Edward Snowden: Man at the eye of a storm
Edward Snowden is the former National Security Agency (NSA) analyst responsible for the biggest leak of top-secret intelligence documents the world has ever seen.
Russia has given him sanctuary. America wants him back. Opinion is sharply divided on what he has done.
US and British intelligence agencies and their governments say Snowden is a traitor who has jeopardised national security making us all less safe.
Gen Michael Hayden, former director of the NSA says: "He has betrayed his own oath, he's betrayed his workmates, he's betrayed his institution and he's betrayed the Secret Service of his homeland."
Metropolitan Police Assistant Commissioner Mark Rowley agrees: "Edward Snowden has undermined our ability to protect the public and save lives. We've got terrorists and criminals who are better informed and more alert at finding the gaps in our capability and operating there."
Opinions are equally entrenched on the other side of the argument.
Eric King of Privacy International says: "He's a hero. To me it seems clear that what he did was in the public interest. He didn't sell the secrets to a foreign government."
In the middle there's the sobering voice of David Anderson QC, the UK government's independent reviewer of terrorist legislation.
"Edward Snowden has done harm to the ability of this country to protect itself but I think you could also say that he's done us a service by ensuring that these intrusive powers will be publicly debated and properly provided for in law."
That debate, about the Investigatory Powers Bill regulating intrusive surveillance by the intelligence agencies, will get under way in a few weeks' time.
We decided that viewers could make up their own minds should the interview with the man at the eye of the storm materialise.
Claims linked to Snowden leaks:
- US spy agency collects phone records
- UK spy agency taps fibreoptic cables
- US hacks China networks
- EU offices bugged
- Merkel phone calls intercepted
- Embassies under surveillance
- NSA ran a continent-wide surveillance programme in Latin America
- NSA breaks US privacy laws hundreds of times every year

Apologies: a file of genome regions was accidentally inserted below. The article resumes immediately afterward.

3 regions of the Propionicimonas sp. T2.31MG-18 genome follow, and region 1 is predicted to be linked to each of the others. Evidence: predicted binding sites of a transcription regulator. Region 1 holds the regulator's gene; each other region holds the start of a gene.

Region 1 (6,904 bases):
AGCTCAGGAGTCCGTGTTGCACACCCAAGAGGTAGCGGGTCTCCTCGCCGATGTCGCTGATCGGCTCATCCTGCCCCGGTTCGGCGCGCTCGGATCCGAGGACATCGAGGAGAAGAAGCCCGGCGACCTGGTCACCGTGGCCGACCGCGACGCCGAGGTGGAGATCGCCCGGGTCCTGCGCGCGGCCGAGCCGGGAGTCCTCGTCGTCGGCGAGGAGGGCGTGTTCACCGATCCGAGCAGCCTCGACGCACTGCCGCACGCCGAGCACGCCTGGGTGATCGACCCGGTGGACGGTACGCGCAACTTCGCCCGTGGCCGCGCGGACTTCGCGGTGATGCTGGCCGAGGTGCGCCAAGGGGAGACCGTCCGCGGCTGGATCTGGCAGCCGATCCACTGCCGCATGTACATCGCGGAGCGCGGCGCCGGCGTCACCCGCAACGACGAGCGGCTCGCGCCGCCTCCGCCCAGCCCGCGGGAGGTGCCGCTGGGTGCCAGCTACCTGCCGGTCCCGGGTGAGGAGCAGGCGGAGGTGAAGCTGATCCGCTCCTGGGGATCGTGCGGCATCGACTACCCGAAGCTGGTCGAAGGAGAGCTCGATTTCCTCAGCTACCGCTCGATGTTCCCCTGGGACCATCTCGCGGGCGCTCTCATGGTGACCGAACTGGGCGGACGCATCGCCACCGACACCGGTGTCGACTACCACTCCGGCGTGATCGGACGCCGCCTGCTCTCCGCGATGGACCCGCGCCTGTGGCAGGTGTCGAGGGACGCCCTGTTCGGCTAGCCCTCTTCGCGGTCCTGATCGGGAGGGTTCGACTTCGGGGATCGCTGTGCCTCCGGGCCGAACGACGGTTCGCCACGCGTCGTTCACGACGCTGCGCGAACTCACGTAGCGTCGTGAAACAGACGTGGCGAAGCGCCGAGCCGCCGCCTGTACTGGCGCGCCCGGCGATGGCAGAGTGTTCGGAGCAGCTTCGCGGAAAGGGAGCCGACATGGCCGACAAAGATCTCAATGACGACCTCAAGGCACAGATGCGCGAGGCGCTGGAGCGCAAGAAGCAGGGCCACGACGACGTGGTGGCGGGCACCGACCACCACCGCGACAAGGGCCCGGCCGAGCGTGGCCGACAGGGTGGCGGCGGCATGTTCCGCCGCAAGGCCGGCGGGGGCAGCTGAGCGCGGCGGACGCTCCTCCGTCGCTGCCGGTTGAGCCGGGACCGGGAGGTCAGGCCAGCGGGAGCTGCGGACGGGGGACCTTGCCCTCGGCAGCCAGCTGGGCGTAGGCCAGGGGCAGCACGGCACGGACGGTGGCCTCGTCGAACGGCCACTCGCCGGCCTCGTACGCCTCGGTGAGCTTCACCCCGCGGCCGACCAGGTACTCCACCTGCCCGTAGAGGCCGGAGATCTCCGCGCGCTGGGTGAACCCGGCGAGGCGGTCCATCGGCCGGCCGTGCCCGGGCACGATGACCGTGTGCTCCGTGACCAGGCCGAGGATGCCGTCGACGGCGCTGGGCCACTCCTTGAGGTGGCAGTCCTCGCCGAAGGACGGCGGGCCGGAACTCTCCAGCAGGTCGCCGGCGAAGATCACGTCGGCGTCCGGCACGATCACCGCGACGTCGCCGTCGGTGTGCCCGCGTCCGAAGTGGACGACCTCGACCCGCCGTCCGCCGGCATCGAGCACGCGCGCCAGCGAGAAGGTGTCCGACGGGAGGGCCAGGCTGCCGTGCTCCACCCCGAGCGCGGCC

- US collected and stored almost 200 million text messages per day across the globe
It took producer Howard Bradburn and I three months to try to arrange Edward Snowden's first British television interview.
We considered doing a Skype interview but decided we should try for a face-to-face meeting, as there is no substitute for interviewer and interviewee looking each other in the eye.
First, we had to persuade Edward Snowden to do the interview.
We understood he was reluctant as he was not enamoured of the way he feels he has been treated by the British media - with the exception of The Guardian, where his leaks were published.
We never spoke to him directly but worked through intermediaries, where necessary using encrypted emails.
In the end we were told he was prepared to consider an interview but only if he was part of the wider debate.
He was aware of the forthcoming parliamentary debate and wanted to engage with the issues surrounding it.
We said that we wanted to interview him as part of that debate.
He finally agreed. We were told to go Moscow, check into a hotel, provide a room number and on a set date and at a set time, Edward Snowden would come and knock on the door.
Waiting with an empty chair was the worst bit, fearing that the chair may remain empty and we would return to London without an interview.
Fit and healthy
Then, while Howard and the crew were setting up, the phone in the hotel room rang.
"Hello," said a voice. "It's Ed. I'll be with you in 15 minutes."
Then came the knock on the door.
I didn't recognise him at first as he wasn't wearing the glasses that have made him a recognisable figure the world over, almost approaching Che Guevara status.
He was carrying a rucksack and dressed in black. He looked trim, fit and healthy.
He was engaging, personable and clearly highly intelligent.
For reasons of security, given that we were working in Vladimir Putin's Russia, we never told anybody at home what we were doing.
It was only when we were safely out of Russia with the interview that we felt free to say what we had done.
The first question from just about everybody was, "What's he like?"
Such is the fascination with the man.
He looks even younger than his 32 years and shows no outward sign of all that he has been through, albeit of his own doing.
He is driven by a single conviction that his actions were right and the public should know what is done in its name.
He refuses to accept that he has done damage, something the intelligence agencies dispute.
Edward Snowden faces a future between a rock and hard place.
He can spend the rest of his days in Russia, courtesy of President Putin.
"He's going to die in Moscow. He's not coming home," says Gen Michael Hayden.
Or he can spend many years behind bars in the US.
His fellow American leaker, Chelsea Manning, was sentenced to 35 years under the Espionage Act. Edward Snowden faces charges under the same act should he return.
"I'm a whistleblower, not a spy," he insists.
Nevertheless, he remains unrepentant about what he has done.
"I have paid a price but I'm comfortable with that and I have to say I sleep more soundly than I ever have before."
But where those nights will be spent remains to be seen.